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China is currently pursuing oil resources in unstable countries without regard for the political risk entailed. While that might play well in the short- to medium-term, it could cost China dearly down the line, argue Matthew Hulbert of CSS ETH in Zurich and Dr. Christian Brütsch of the University of Zurich.

eightened levels of risk in politically unstable oil-producing countries allow relatively easy access for major Chinese oil companies in markets that would otherwise be tougher nuts to crack. What better way to get your foot in the doors of oil producers than in the absence of Western counterparts?

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1: China today, say many analysts, is in a comparable position to U.S. at the beginning of the 20th century... an emerging power that the dominant global power of the time is trying to downplay. Then it was Great Britain vs. the United States. Now it is the United States vs. China.
2: China's rapid economic expansion continues to outpace growth in the United States, 8.9 percent in the last quarter versus 3.5 percent in the United States giving Beijing huge economic leverage.
3: China is on the brink of overtaking Japan as the world's second biggest economy and could overtake by some estimates (PricewaterhouseCoopers) the U.S. economy in overall size (though not GDP a head) by 2025 and be 130 percent bigger than the U.S. economy by 2050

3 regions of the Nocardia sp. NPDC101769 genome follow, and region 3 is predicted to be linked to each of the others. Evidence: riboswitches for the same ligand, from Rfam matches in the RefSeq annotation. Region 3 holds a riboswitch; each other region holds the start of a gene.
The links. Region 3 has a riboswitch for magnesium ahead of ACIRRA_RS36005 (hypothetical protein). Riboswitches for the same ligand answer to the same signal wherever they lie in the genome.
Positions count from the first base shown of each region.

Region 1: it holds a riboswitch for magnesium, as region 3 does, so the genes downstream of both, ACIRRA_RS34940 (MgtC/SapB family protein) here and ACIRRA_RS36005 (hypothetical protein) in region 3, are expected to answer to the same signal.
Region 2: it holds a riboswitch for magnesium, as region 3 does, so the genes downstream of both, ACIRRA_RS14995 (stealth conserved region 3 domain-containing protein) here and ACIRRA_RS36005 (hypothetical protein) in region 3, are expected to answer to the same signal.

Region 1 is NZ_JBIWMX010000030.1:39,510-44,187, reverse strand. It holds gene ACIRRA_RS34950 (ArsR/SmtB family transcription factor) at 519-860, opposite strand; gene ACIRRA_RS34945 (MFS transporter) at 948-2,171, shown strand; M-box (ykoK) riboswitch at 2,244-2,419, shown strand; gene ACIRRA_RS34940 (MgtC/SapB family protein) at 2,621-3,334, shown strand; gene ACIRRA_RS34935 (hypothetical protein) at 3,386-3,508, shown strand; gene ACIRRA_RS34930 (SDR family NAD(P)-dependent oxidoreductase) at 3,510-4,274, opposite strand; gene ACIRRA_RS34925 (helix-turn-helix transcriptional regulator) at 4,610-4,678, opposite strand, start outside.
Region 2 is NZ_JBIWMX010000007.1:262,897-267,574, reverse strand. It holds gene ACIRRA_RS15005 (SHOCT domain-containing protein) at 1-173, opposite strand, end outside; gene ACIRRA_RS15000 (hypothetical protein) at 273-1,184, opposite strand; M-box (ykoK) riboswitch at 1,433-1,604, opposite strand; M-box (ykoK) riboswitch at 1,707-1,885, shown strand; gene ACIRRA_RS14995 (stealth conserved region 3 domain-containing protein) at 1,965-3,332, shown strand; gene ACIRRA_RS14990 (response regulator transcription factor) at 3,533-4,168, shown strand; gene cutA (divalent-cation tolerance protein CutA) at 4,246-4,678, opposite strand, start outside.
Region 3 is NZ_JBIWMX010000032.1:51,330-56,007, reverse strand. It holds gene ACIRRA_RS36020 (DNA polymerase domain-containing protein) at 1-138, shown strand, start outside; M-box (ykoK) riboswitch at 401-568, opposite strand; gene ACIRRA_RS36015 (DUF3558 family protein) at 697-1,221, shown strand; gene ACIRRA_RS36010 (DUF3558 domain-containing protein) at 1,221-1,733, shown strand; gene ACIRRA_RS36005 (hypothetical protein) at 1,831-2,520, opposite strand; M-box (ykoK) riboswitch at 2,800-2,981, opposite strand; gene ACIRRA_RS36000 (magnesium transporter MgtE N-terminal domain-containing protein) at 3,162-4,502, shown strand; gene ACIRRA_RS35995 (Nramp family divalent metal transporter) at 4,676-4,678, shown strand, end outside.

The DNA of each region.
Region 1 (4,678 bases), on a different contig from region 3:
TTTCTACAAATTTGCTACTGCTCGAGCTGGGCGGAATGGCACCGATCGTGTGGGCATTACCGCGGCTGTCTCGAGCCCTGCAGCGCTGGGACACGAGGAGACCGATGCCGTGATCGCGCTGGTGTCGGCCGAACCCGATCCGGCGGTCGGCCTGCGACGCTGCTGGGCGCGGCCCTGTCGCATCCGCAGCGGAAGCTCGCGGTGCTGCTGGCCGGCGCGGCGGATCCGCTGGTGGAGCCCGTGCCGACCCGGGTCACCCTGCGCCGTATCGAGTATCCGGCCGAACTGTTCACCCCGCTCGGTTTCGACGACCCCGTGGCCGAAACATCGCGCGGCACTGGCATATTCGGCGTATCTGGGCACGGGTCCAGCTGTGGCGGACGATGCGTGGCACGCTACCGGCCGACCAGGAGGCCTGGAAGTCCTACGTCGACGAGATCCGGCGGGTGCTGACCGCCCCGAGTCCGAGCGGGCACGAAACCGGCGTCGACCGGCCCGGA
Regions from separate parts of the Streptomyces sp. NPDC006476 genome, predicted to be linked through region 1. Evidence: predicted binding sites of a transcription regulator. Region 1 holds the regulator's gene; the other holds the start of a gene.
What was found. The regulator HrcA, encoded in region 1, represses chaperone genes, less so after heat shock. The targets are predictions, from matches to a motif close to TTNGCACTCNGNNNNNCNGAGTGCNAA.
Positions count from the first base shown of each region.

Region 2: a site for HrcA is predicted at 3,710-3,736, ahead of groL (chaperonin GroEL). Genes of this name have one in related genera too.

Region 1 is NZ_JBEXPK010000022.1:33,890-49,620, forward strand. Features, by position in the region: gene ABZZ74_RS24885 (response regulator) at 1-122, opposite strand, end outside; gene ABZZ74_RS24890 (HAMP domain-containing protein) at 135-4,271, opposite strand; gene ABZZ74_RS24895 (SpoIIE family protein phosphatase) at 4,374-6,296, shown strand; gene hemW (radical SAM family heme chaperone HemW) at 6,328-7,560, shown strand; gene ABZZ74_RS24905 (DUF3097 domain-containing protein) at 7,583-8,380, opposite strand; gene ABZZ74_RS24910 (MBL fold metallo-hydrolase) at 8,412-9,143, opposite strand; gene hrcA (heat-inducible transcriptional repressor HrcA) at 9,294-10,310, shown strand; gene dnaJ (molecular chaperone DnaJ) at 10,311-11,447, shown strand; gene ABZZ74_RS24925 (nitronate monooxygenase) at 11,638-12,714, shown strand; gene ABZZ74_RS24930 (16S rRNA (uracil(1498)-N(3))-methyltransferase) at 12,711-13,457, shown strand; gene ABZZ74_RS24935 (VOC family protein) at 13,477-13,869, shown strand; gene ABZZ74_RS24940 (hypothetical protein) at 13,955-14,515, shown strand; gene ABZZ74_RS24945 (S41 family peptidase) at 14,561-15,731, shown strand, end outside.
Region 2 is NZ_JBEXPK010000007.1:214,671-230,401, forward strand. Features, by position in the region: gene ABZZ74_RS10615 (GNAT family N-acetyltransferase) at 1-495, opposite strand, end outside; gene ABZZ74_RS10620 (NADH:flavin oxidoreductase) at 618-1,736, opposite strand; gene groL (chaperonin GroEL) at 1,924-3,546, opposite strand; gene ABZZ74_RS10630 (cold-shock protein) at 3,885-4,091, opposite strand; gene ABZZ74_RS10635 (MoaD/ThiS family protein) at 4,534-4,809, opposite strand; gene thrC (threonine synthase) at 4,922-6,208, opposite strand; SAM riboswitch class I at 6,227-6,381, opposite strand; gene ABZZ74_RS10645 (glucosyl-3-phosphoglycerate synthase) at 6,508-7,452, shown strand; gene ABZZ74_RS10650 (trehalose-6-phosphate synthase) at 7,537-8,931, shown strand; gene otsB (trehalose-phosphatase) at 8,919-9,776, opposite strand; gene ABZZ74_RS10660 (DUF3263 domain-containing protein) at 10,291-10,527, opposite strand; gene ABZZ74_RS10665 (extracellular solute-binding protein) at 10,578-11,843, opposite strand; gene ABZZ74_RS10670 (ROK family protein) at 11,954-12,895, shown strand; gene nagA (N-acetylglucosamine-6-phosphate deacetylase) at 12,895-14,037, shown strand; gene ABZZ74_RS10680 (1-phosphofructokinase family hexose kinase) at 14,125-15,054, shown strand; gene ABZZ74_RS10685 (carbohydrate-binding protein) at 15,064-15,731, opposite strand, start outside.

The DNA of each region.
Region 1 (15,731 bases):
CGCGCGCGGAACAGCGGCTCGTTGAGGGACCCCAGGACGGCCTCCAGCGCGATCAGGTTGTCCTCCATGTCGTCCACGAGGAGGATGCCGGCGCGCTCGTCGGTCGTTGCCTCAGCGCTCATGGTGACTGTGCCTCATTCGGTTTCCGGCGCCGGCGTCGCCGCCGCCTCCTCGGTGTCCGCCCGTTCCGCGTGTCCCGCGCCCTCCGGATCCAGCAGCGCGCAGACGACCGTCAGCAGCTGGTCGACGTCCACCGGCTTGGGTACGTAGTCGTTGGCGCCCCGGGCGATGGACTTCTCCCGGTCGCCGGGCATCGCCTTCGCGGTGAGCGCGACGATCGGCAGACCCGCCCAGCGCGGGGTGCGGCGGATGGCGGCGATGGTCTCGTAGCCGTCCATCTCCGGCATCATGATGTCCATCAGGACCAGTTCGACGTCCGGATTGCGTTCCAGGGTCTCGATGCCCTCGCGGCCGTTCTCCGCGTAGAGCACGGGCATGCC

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The problem is similar, if less extreme, for the world’s other rising powers. Their per capita emissions may be lower than China’s and NGOs less terrified of offending them. But still, a country like India has 17% of the world’s population – which gives it quite a stake in our collective future. It is also massively vulnerable to a changing climate (especially as a lack of water disrupts food production). But yet India is notoriously rubbish at international climate talks. So all the more credit to Malini Mehra, from the Center for Social Markets, for her persistent (and unusual) attempts to shine a light on India’s failings. “In recent months, India has sought to challenge its image overseas, and in growing quarters at home, as recalcitrant and obstructionist on climate change,” she writes in her latest critique.

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The world's largest country has a long way to go, but there's no question it's changing for the better.

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China overtook the United States as South Africa's biggest export destination in the first half of 2009, reinforcing the Asian country's push to build trade links with Africa. South African Trade and Industry Department data also showed on Friday that China replaced Germany as its largest country trade partner. The European Union remains, by far, South Africa's largest regional trading partner for both imports and exports.Data for South Africa -- Africa's biggest economy -- showed exports to China stood at R27,6-billion for the year to June, against R35,8-billion for the whole of 2008.Exports to the US were R19,1-billion compared with R66,5-billion for 2008.